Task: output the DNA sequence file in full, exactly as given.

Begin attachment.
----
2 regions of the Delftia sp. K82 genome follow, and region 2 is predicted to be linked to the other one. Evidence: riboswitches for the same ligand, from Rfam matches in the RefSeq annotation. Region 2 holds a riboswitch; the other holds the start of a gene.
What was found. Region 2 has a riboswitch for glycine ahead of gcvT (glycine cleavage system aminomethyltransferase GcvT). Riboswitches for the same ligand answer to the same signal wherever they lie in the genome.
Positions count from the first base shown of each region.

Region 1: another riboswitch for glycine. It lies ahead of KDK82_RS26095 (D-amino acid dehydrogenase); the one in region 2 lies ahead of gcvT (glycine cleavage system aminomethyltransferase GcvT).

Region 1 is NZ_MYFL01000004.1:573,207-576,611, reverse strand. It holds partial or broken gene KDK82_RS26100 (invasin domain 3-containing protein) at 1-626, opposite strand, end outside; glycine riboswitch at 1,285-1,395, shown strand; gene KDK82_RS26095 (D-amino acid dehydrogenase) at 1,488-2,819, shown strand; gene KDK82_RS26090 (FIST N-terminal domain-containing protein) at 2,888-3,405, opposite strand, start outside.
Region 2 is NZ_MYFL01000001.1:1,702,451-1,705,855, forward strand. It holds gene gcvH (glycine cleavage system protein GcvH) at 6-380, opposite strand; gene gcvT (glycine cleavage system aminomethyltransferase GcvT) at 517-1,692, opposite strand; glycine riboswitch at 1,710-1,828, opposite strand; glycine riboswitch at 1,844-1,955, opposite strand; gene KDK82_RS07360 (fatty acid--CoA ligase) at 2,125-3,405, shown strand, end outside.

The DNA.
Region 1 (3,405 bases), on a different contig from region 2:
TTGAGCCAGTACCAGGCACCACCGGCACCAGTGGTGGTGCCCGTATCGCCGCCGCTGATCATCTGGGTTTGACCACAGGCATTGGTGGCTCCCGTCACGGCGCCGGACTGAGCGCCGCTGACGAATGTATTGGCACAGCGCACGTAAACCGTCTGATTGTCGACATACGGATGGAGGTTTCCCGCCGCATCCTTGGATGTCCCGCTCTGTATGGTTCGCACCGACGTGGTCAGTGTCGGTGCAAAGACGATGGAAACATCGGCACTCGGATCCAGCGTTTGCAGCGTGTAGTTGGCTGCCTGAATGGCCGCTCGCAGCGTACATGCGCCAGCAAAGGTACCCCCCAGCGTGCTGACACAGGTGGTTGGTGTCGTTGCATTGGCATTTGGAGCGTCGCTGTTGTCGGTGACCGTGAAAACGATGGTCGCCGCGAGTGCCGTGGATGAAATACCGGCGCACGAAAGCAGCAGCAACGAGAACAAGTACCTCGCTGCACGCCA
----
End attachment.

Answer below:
2 regions of the Delftia sp. K82 genome follow, and region 2 is predicted to be linked to the other one. Evidence: riboswitches for the same ligand, from Rfam matches in the RefSeq annotation. Region 2 holds a riboswitch; the other holds the start of a gene.
What was found. Region 2 has a riboswitch for glycine ahead of gcvT (glycine cleavage system aminomethyltransferase GcvT). Riboswitches for the same ligand answer to the same signal wherever they lie in the genome.
Positions count from the first base shown of each region.

Region 1: another riboswitch for glycine. It lies ahead of KDK82_RS26095 (D-amino acid dehydrogenase); the one in region 2 lies ahead of gcvT (glycine cleavage system aminomethyltransferase GcvT).

Region 1 is NZ_MYFL01000004.1:573,207-576,611, reverse strand. It holds partial or broken gene KDK82_RS26100 (invasin domain 3-containing protein) at 1-626, opposite strand, end outside; glycine riboswitch at 1,285-1,395, shown strand; gene KDK82_RS26095 (D-amino acid dehydrogenase) at 1,488-2,819, shown strand; gene KDK82_RS26090 (FIST N-terminal domain-containing protein) at 2,888-3,405, opposite strand, start outside.
Region 2 is NZ_MYFL01000001.1:1,702,451-1,705,855, forward strand. It holds gene gcvH (glycine cleavage system protein GcvH) at 6-380, opposite strand; gene gcvT (glycine cleavage system aminomethyltransferase GcvT) at 517-1,692, opposite strand; glycine riboswitch at 1,710-1,828, opposite strand; glycine riboswitch at 1,844-1,955, opposite strand; gene KDK82_RS07360 (fatty acid--CoA ligase) at 2,125-3,405, shown strand, end outside.

The DNA.
Region 1 (3,405 bases), on a different contig from region 2:
TTGAGCCAGTACCAGGCACCACCGGCACCAGTGGTGGTGCCCGTATCGCCGCCGCTGATCATCTGGGTTTGACCACAGGCATTGGTGGCTCCCGTCACGGCGCCGGACTGAGCGCCGCTGACGAATGTATTGGCACAGCGCACGTAAACCGTCTGATTGTCGACATACGGATGGAGGTTTCCCGCCGCATCCTTGGATGTCCCGCTCTGTATGGTTCGCACCGACGTGGTCAGTGTCGGTGCAAAGACGATGGAAACATCGGCACTCGGATCCAGCGTTTGCAGCGTGTAGTTGGCTGCCTGAATGGCCGCTCGCAGCGTACATGCGCCAGCAAAGGTACCCCCCAGCGTGCTGACACAGGTGGTTGGTGTCGTTGCATTGGCATTTGGAGCGTCGCTGTTGTCGGTGACCGTGAAAACGATGGTCGCCGCGAGTGCCGTGGATGAAATACCGGCGCACGAAAGCAGCAGCAACGAGAACAAGTACCTCGCTGCACGCCA